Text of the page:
The Sporadic Beaver

A Dirty Book with Universal Appeal?

September 8, 2011

Tags: Beaver Street, H-Net, Vanity Fair, Village Voice, Seattle Post-Intelligencer, Bizarre, Amazon

As I prepare for Beaver Street's inevitable US publication sometime in 2012, it has come to my attention that the book has achieved an unusual cultural hat trick, so to speak.

The highbrow critics (H-Net) like Beaver Street.

The middlebrow critics (Vanity Fair, The Village Voice, the Seattle Post-Intelligencer) like Beaver Street.

The lowbrow critics (Bizarre) like Beaver Street.

And if you add the sex critics (Erotic Review) and the chorus of professional, semi-professional, and amateur critics on Amazon US and UK who have weighed in with unanimous five-star reviews… well, one might be tempted to argue that Beaver Street is a dirty book with universal appeal.

But one would be best advised to hold his or her tongue until Traci Lords, the right-wing media, and others with delicate sensibilities render their opinions.

A Note to My Readers About Amazon UK Reviews

July 6, 2011

Tags: Beaver Street, A History of Modern Pornography, reviews, Amazon, David Comfort, The Rock & Roll Book of the Dead, Seattle Post-Intelligencer, obscenity

Fortunately, I’m not the only person who’s been wondering why, up to a few days ago, no reader reviews of Beaver Street had appeared on Amazon UK, where the book is readily available.

David Comfort, author of The Rock & Roll Book of the Dead, and a professional critic, looked into the matter after he submitted a review to Amazon UK—similar to his review that ran on the Seattle Post-Intelligencer website—which was not posted. He wrote to Amazon to ask what was going on and received the following response:

Hello Mr. Comfort,
We encourage all feedback on the Amazon.co.uk website, both positive and negative.
However, it has come to our attention that your review of “Beaver Street: A History of Modern Pornography” does not comply with our customer reviews guidelines as:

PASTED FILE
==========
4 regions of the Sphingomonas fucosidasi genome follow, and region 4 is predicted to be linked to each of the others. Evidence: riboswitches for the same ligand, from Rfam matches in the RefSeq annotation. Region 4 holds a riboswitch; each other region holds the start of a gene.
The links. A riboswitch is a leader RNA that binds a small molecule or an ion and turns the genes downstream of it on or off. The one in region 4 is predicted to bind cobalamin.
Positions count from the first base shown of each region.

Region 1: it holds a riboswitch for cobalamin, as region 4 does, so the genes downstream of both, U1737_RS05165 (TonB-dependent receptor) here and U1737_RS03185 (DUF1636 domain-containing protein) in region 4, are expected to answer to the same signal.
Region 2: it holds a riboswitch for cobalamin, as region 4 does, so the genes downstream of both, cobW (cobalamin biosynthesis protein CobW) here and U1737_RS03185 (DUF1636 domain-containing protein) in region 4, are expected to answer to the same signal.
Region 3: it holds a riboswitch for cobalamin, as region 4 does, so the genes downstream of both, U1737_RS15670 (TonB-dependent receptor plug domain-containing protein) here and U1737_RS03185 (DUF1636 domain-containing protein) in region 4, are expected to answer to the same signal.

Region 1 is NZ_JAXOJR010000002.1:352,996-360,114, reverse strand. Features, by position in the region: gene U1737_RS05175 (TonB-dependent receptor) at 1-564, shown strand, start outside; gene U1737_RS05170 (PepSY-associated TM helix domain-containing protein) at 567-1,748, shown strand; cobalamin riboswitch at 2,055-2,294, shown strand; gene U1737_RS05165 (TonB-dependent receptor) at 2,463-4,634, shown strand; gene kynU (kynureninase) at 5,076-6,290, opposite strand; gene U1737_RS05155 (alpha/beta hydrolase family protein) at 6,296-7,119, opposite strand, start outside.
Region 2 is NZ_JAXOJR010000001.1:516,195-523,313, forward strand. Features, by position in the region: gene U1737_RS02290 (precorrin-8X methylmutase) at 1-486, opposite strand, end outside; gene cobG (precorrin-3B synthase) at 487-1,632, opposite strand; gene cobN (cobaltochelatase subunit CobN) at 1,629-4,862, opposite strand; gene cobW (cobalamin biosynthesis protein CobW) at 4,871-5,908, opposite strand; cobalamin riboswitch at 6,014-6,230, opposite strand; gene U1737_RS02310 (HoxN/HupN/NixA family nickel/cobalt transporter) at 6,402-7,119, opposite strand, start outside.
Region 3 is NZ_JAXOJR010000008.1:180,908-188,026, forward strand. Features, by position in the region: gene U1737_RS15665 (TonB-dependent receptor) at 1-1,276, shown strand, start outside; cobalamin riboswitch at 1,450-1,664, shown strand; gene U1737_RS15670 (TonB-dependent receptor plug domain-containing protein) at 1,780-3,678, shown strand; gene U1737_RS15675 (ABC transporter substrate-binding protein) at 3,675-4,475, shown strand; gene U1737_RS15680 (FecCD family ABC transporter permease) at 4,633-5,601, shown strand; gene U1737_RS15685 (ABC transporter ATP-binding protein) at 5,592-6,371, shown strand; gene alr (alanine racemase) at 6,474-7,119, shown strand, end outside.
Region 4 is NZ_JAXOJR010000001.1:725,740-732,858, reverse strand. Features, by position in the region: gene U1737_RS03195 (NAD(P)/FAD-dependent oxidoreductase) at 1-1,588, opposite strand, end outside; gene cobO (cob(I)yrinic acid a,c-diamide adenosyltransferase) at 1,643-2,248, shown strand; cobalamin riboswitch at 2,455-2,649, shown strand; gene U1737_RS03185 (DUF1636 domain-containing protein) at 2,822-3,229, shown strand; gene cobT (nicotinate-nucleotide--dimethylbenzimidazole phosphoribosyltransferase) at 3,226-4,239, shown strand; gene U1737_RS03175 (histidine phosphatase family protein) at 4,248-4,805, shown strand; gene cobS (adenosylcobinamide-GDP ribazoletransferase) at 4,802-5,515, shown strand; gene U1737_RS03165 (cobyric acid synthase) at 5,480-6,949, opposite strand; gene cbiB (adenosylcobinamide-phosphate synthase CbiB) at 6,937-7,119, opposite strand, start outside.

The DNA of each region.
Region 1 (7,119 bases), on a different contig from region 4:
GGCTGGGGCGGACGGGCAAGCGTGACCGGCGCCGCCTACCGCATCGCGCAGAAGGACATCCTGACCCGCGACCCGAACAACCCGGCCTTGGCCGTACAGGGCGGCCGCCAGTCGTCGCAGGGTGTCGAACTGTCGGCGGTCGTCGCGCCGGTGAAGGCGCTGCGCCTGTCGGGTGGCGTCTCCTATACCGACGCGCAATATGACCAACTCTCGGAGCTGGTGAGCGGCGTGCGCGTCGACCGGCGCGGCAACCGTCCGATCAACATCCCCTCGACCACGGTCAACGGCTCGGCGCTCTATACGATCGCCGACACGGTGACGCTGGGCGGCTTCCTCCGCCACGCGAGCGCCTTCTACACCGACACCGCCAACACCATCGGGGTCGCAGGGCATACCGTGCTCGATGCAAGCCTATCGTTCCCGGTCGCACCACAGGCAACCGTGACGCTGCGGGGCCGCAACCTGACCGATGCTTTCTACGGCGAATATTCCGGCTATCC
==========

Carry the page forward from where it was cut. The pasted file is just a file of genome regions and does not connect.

We don’t allow obscene or distasteful content including sexually explicit or sexually gratuitous comments in Customer Reviews.
It is focused on the author and their life rather than reviewing the book itself.


Comfort then sent the following letter to Amazon UK:

Amazon UK Editors:
Are you still in the Victorian Age, or the 21st Century? If the latter, you should find nothing sexually explicit or gratuitous in my review of “Beaver Street.” Please point out the four letter words.
As for your objection that the piece is focused on the author, not the book itself—if you READ the book, rather than blindly pontificate, you will discover that it is AUTOBIOGRAPHICAL and all about the author and his experiences.
If you fancy yourselves as a moral police—not a Free Speech protective bookseller as your customers imagine—please let us know so we can take our business and reviews elsewhere.
David Comfort


The result: Comfort’s review was read by a human, rather than scanned by a computer for objectionable language, and posted exactly as he’d originally written it.

So, a word of warning to future readers of Beaver Street who will be submitting reviews to Amazon UK: Be careful with your language. Read the Amazon customer review guidelines. And if you submit a review that’s not posted, then write to Amazon to find out why. You may get an Amazon human to read it and post it.

Tomorrow: David Comfort corresponds with the good people at Amazon US.

We interrupt this correspondence to bring you a special seal of approval…

May 26, 2011

Tags: Erotic Review, Beaver Street, Vanity Fair, Village Voice, Michael Musto, David Comfort, Seattle Post-Intelligencer, Jamie Maclean, pornography

Yesterday I noticed that the Erotic Review, the “posh” and literate British magazine that had already given Beaver Street an outstanding review had also slapped on their “Hot Pick” seal of approval. I guess this is kind of like the Good Housekeeping seal of approval… but different. In any case, this seemed like a good time to reflect upon a few of the encouraging signs that have shown themselves to Beaver Street over the past few months.

1. Beaver Street was a “Hot Type” selection in Vanity Fair UK, which is a pretty classy seal of approval, too.

2. Village Voice columnist Michael Musto called Beaver Street “Entertaining, insightful, and hot.” And he was amused by one of the promo videos, too.

3. David Comfort, writing for the Seattle Post-Intelligencer, called Beaver Street “riveting” and said that I’d invented a new genre, “a confessional for-adults-only romantic comedy with a rare, thoughtful twist.”

4. Jamie Maclean, editor of the Erotic Review, said, “Beaver Street captures the aroma of pornography, bottles it, and gives it so much class you could put it up there with Dior or Chanel.”

Tomorrow we shall return to our regularly scheduled correspondence.